Background Despite the popularity of continuous thoracic paravertebral block (TPVB), there is a paucity of information on catheter tip position and distribution of injectate through the catheter. We observed, in real time, the spread of dye, the catheter tip position and sensory block levels produced with three different (intercostal (IC), transverse process sagittal (TS) and paralaminar (PL)) approaches to ultrasound-guided TPVB in patients undergoing video-assisted thoracoscopic surgery.
Methods After the induction of general anesthesia, ultrasound-guided TPVB was conducted with a patient in the lateral decubitus position. During surgery, 10 mL of dye was injected through a catheter to observe the catheter tip and the dye distribution under thoracoscopy. Dermatomal sensory block levels were measured postoperatively.
Results Ten patients for each of three different approaches completed the study. There were a variety of dye spreading patterns. The median (range) number of segmental levels stained with dye was 1.5 (1–4), 3 (1–4) and 3 (1–5) with the IC, TS and PL approaches, respectively. We observed that a catheter tip was present at the same segmental paravertebral space as intended in 50%–90% of patients using these approaches. The median (range) number of dermatomes with sensory blockade at 6 hours after block was 2.5 (1–4), 3 (2–8) and 3 (1–8) with the IC, TS and PL approaches, respectively.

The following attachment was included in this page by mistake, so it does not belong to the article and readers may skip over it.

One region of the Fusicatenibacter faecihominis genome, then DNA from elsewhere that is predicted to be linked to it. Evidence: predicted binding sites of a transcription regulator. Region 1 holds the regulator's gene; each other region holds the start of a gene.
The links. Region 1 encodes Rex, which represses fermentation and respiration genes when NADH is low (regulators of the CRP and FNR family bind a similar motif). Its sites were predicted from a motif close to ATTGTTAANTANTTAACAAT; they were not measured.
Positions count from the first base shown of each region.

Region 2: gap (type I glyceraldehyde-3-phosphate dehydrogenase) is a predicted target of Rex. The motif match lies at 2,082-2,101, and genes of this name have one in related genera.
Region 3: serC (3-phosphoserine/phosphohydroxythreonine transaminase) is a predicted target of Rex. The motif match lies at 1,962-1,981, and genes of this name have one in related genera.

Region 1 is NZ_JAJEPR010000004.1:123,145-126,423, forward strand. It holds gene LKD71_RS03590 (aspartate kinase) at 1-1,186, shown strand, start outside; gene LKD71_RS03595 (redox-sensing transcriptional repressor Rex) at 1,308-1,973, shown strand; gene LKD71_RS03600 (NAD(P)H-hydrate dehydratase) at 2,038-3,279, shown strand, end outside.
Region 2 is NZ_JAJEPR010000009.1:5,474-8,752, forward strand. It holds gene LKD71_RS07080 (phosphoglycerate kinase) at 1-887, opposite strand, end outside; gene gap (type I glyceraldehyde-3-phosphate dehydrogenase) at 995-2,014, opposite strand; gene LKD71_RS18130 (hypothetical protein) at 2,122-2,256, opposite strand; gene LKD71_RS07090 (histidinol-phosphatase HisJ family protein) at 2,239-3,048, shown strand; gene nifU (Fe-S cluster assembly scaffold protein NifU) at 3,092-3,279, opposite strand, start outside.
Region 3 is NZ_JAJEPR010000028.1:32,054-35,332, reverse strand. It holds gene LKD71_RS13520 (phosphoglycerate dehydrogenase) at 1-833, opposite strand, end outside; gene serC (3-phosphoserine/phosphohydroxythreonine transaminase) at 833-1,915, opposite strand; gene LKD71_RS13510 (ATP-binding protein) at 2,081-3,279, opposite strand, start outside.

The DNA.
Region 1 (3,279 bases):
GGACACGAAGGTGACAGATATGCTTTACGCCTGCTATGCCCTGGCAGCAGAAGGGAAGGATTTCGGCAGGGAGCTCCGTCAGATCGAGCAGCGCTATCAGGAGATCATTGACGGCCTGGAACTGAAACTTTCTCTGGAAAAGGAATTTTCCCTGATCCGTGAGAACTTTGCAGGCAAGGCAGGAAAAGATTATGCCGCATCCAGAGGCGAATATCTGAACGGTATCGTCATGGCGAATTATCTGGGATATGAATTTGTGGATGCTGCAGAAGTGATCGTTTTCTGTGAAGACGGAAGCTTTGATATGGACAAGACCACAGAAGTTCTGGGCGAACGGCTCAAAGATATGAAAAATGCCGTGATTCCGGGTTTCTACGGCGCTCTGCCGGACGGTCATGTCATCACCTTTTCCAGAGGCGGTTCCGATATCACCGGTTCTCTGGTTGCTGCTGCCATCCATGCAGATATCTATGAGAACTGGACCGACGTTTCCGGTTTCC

Conclusions Although a bolus injection through a catheter for ultrasound-guided TPVB produced multiple levels of spread and sensory blockade in more than half the patients, considerable differences existed in the spread regardless of approach.
- regional anesthesia
- pain management
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Contributors Study design: ST and SS. Patient recruitment: SS and YA. Acquisition of data: ST, SS, YA, AW and KK. Analysis and interpretation of data: ST, SS and YA. Writing up the first draft of the paper: all authors.
Funding The authors have not declared a specific grant for this research from any funding agency in the public, commercial or not-for-profit sectors.
Competing interests None declared.
Patient consent for publication Not required.
Ethics approval The study was approved by the Shimane University Hospital ethical committee on April 10 2018 (study number 3110).
Provenance and peer review Not commissioned; externally peer reviewed.
Data availability statement Data are available on reasonable request. Data are available on reasonable request to corresponding author (email: email@example.com). The information on the study can be seen on the web site: https://upload.umin.ac.jp/cgi-open-bin/ctr_e/ctr_view.cgi?recptno=R000036796.
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